Futurama: S02E03: A Head In The Polls

This is another one of those filler episodes, entertaining enough but nothing special. Must be something about those third episodes of a production season (see I, Roommate). Although this does mark the first appearance of Nixon’s head, something that re-occurs several times later in the series. Beyond that, no new territory covered in the political satire or the sci-fi arena.

Fry and Bender are perched in their usual spot on the sofa, watching the boob tube. Leela walks in, flips the channel to the presidential debate and it’s slumber city for our slackers. She nags Fry (Bender is a non-voting felon) into having some interest in the proceedings. Fry is unimpressed by the candidates’ speeches and even less impressed with the fact that they’re clones. Appalled by Fry’s attitude that his vote doesn’t matter, Leela drags him off to register to vote.

They are exposed to a myriad of different parties at the registrar’s office. Other than the two main parties(the Tastycrats and the Figerlicans), they also encounter the Green Party (Kif is a member, get it?) and the Brain Slug Party before Fry settles on the Voter Apathy Party. These scenes are probably the most entertaining of the show. Lots of visual humor and quick takes.

Back at the office, Fry and Bender revert to their usual behavior until a news report about a titanium mine collapse catches Benders’s attention. The collapse sends the price of titanium skyrocketing. Bender, being 40% titanium, recognizes an opportunity and immediately pawns his body for a wad of cash.

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Now just a head, Bender throws his money about randomly. He takes Fry and Leela out gaming, relaxes pool side and even buys a cranium-sized convertible to tool around in. He gets quite full of himself considering he’s just a bucket with eyes at this point. He demands Fry and Leela take him to the head museum where he’ll be in better company. More fast-paced background visuals.

Settling in the former presidents’ wing, Bender is sure they’ll confirm his notion that, “Bodies are for hookers and fat people.” Nixon’s head tells him his body was nothing to scoff at; he shouldn’t have let it go. Bender has a nightmare that evening, taking it as a sign he shouldn’t have neglected his body.

The next morning, he and Fry go to the pawn shop, only to find they have already sold his body. They head back to Planet Express where Bender pines for his body. A press conference suddenly catches their attention, at which Nixon’s head announces his candidacy for Earth president. He steps from behind the podium to reveal . . . Bender’s body!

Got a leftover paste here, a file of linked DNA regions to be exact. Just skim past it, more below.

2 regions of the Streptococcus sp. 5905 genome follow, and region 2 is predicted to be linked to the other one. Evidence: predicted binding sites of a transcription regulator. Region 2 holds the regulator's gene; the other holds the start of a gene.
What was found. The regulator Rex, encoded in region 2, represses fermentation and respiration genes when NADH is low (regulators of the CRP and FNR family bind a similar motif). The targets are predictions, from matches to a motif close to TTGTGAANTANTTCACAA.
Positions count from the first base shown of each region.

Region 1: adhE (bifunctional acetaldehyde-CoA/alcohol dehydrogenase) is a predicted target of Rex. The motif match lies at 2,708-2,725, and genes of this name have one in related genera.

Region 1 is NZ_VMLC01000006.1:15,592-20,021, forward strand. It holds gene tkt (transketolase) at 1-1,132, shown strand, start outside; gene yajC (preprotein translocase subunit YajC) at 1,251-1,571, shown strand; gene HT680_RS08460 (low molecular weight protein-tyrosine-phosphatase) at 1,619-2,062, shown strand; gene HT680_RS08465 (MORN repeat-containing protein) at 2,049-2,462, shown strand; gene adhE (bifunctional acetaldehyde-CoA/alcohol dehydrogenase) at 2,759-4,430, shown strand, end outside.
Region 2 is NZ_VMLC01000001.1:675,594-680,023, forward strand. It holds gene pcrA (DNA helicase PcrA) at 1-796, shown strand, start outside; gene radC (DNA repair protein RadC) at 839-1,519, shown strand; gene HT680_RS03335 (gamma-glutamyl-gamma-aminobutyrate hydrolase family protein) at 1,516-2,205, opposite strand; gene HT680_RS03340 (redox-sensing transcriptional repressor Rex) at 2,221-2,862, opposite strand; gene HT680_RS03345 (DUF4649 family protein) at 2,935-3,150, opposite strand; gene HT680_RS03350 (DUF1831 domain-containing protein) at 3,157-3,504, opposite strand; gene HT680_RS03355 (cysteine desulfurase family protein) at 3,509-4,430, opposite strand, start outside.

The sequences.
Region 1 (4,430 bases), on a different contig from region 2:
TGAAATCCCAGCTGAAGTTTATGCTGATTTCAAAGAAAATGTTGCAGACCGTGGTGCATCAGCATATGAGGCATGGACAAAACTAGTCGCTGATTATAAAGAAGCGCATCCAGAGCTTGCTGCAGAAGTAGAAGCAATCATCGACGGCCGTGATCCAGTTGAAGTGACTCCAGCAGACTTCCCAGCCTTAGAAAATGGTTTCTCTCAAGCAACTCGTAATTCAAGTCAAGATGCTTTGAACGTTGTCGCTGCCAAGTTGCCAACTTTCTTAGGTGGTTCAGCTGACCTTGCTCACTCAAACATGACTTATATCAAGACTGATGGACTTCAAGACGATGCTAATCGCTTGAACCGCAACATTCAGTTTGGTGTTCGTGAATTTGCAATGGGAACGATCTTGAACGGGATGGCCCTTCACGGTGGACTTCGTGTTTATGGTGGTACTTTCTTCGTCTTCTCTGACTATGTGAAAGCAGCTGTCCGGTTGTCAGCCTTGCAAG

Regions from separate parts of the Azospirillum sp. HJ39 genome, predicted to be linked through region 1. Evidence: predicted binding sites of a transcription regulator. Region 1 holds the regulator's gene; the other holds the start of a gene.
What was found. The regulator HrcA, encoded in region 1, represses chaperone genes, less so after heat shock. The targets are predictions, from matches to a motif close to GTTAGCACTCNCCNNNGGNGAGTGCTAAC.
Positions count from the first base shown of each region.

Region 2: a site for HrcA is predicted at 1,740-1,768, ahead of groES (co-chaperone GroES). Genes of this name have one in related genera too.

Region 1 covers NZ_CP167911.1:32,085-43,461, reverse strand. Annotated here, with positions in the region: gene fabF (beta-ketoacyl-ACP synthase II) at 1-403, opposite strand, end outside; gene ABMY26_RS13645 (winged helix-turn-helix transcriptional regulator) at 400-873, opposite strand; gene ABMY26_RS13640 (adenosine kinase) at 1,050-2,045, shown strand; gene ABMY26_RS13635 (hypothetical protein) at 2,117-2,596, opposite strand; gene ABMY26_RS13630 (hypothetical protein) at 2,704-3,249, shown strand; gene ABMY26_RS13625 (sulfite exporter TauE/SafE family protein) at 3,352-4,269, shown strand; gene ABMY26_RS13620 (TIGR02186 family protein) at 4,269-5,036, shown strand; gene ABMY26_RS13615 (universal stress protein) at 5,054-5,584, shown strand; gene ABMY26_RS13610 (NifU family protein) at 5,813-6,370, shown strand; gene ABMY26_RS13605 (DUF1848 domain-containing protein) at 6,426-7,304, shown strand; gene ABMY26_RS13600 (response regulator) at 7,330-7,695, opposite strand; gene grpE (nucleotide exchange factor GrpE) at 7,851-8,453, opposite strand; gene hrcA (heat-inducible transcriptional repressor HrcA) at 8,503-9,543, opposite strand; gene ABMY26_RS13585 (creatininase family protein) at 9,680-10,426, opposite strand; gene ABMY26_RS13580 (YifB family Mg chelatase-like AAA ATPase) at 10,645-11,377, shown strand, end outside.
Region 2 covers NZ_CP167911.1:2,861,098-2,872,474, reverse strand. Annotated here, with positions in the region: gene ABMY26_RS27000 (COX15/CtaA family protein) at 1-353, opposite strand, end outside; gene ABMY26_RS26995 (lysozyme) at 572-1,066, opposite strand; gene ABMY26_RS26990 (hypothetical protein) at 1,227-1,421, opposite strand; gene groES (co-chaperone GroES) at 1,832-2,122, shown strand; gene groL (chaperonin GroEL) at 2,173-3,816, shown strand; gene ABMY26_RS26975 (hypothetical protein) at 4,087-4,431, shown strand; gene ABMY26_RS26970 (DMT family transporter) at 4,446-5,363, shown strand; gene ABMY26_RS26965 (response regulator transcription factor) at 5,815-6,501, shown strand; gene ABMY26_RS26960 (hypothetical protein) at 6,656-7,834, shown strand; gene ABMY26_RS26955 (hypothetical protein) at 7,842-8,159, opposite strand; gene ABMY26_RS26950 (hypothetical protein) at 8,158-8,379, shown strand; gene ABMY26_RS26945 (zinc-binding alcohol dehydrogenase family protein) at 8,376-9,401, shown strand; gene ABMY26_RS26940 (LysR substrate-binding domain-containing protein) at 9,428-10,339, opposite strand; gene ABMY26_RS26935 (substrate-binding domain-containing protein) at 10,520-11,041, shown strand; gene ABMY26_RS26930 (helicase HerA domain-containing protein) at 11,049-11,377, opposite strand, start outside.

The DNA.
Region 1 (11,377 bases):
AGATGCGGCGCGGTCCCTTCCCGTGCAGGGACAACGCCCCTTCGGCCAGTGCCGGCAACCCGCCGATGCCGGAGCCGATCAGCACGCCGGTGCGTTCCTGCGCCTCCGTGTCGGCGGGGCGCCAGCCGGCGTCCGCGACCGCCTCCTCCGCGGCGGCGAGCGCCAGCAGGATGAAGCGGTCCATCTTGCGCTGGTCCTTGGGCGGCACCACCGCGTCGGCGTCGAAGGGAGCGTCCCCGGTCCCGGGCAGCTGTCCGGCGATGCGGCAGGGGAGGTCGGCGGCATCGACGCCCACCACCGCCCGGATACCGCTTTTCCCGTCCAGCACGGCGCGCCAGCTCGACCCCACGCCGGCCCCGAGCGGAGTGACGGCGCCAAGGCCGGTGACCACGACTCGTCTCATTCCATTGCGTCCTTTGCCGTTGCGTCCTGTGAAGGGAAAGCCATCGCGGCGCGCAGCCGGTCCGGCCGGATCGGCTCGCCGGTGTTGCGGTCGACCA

Bender, Fry and Leela travel to Washington, D.C. for the election eve debate among the three candidates, hoping for a chance to talk to Nixon. While Nixon’s on stage, they sneak back and hide in his dressing room. As his campaign manager tells him his robot body has given him an advantage, they pop out and demand Bender’s body back. Nixon refuses and has them removed.

A despondent Bender comes up with a plan to break into Nixon’s suite at the Watergate and steal back his body while Nixon sleeps. They clamber up the building and into Nixon’s window, unscrewing his head from Bender’s body. All is well until Fry discovers the “magic tentacles” on the bed, awakening Nixon’s head. Leela assures him that he has no chance at victory; she doesn’t believe that voters will be stupid enough to reelect him. He maintains that voters are just as stupid as they ever were. As he’s about to call security, Bender plays back a recording of Nixon’s recent damning statements. They agree to exchange the tape for the body.

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On election day, the crew eagerly watches the returns. It seems Nixon’s head didn’t do so well with the human voters, but when the robot polls close, he wins by one vote. No one can explain Nixon’s popularity among the robots until he makes his acceptance speech atop a mountainous battle-droid body. To make matters worse, they all realize they forgot to vote, even Leela after all of her earlier proselytizing. Chastened, they watch as Nixon goes on a rampage, breaking into the White House and wreaking havoc in general.

I’m forced to rate this a hum-drum 4.5 out of 10.

Futurama reviews are © 2004 Chrystal Litchford.
Not for reproduction without the authors express permission

Futurama names, characters and everything else associated with the series
are the property of Twentieth Century Fox Film Corp.

Images courtesy of The Leela Zone

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